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ROGER FEDERER received a standing ovation as he returned to Wimbledon to lead a celebration to mark 100 years of Centre Court yesterday.
Absent from the tournament this year for the first time since 1997 as he continues his recovery from knee surgery, the 40-year-old Swiss took the biggest cheer in a parade of tennis’s big cheeses.
Close to 30 singles winners including Rod Laver, Bjorn Borg, Billie Jean King, Chris Evert, Venus Williams, Rafael Nadal, Novak Djokovic and Andy Murray stepped out to applause.
Federer has not played a match since losing to Hubert Hurkacz in the quarter-finals here 12 months ago but is still targeting a comeback, which looks set to begin at the Laver Cup in London in September.
Sue Barker and three-time champion John McEnroe presented the cringe-inducing made-for-TV show, which included “Peter Pan of pop” Cliff Richard, 81, reprising his famous 1996 rain-break singalong of Summer Holiday.
Organisers might have been apprehensive about the reception three-time singles champion Margaret Court, who has been widely criticised for her views on gay marriage, would receive but, this being Wimbledon, there was polite applause.
Notable absentees included seven-time singles champions Pete Sampras and Serena Williams and nine-time winner Martina Navratilova, who has been forced to stay away from the All England Club after testing positive for coronavirus.
In contrast to yesterday’s back-slapping and bonhomie, Saturday’s standout match was a stormy affair in the men’s singles between Greek fourth seed Stefanos Tsitsipas and unseeded Nick Kyrgios, the seemingly-always-in-trouble Australian.
Tsitsipas branded Kyrgios evil and a bully after their third-round match, calling for Kyrgios’s behaviour to be clamped down on after falling to a four-set defeat; the Australian referred to his opponent as “soft” in response.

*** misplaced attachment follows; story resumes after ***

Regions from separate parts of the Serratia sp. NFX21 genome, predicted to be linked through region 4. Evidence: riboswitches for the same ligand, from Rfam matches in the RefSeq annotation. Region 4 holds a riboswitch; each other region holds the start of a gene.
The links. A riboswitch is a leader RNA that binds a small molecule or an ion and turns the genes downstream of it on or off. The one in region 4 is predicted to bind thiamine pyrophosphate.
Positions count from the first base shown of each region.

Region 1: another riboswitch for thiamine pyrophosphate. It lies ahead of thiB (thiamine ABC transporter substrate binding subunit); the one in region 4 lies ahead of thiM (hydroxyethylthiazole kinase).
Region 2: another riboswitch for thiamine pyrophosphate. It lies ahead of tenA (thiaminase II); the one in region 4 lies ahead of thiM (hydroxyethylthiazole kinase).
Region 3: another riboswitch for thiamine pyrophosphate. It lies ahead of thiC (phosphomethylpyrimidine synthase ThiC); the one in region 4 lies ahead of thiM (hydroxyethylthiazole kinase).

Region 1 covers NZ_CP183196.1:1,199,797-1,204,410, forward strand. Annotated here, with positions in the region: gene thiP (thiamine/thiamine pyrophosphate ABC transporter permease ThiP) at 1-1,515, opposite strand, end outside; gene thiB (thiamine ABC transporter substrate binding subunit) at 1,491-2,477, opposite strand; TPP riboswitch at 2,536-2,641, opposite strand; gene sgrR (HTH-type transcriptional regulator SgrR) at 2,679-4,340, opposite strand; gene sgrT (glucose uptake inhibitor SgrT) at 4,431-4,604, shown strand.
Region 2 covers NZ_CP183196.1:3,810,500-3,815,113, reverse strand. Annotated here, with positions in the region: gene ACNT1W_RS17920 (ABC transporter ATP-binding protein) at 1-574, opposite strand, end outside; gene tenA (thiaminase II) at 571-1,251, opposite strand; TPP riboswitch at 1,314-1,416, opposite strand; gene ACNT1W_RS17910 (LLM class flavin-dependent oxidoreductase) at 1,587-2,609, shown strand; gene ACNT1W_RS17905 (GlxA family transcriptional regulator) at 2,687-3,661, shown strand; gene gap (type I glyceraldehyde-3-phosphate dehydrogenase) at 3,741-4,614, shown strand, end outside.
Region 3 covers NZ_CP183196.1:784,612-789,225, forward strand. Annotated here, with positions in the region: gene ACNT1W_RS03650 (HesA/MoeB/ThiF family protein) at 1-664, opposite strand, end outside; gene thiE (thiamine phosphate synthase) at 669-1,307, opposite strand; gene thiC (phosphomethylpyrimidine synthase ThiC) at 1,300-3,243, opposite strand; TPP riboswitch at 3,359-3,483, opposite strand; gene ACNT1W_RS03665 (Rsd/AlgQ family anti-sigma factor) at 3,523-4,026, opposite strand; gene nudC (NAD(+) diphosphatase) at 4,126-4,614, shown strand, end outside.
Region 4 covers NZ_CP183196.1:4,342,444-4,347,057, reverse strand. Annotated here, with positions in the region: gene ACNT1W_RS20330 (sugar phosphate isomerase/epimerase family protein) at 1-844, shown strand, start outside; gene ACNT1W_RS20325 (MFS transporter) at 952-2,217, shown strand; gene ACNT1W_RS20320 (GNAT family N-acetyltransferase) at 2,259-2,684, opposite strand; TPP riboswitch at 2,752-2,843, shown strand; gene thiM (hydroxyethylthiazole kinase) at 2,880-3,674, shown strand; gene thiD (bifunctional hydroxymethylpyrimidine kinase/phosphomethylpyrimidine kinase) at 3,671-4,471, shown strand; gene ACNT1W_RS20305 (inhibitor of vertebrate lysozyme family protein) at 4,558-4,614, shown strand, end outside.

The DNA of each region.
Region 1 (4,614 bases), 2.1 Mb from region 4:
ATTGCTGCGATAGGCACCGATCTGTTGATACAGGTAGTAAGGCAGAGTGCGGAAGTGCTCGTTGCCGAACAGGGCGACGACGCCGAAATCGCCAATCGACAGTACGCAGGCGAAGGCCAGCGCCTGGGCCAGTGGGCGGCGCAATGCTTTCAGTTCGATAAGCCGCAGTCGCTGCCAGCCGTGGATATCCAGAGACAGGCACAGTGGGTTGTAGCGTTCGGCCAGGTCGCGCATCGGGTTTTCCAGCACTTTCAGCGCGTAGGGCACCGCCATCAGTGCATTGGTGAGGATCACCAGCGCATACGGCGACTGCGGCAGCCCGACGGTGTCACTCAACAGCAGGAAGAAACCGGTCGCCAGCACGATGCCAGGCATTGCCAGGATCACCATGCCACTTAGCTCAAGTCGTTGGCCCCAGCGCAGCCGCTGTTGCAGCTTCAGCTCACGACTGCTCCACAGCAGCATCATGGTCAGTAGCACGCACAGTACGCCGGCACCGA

During the court one encounter, Kyrgios demanded Tsitsipas be defaulted for hitting a ball into the crowd when he lost the second set.
Kyrgios, who was given a warning for swearing, argued furiously with the umpire and then the supervisor, but it was Tsitsipas who later received a point penalty for launching a second ball towards the wall in frustration.
Tsitsipas admitted deliberately trying to hit the constantly chuntering Kyrgios with the ball during rallies “just to stop” him. “Every single point that I played today I feel like there was something going on on the other side of the net,” said the 23-year-old.
“There is no other player that does this. There is no other player that is so upset and frustrated all the time with something. It triggers it so easy and so fast.
“I really hope all us players can come up with something and make this a cleaner version of our sport, have this kind of behaviour not accepted, not allowed, not tolerated, and move on better.”
Tsitsipas, who shared a frosty handshake with his opponent at the end, added: “It’s constant bullying, that’s what he does. He bullies the opponents.
“He was probably a bully at school himself. I don’t like bullies. I don’t like people that put other people down.
“He has some good traits in his character, as well. But he also has a very evil side to him, which if it’s exposed, it can really do a lot of harm and bad to the people around him.”
Kyrgios played some breathtaking shots in his 6-7 (2) 6-4 6-3 7-6 (7) victory and looks a good outside prospect on his side of the draw. But as usual his behaviour overshadowed his tennis.
He said: “I’m not sure how I bullied him. He was the one hitting balls at me, he was the one that hit a spectator, he was the one that smacked it out of the stadium.
“I had no anger towards Stef today on the match. I don’t know where it’s coming from, to be honest. If he’s affected by that today, then that’s what’s holding him back. I just think it’s soft.”
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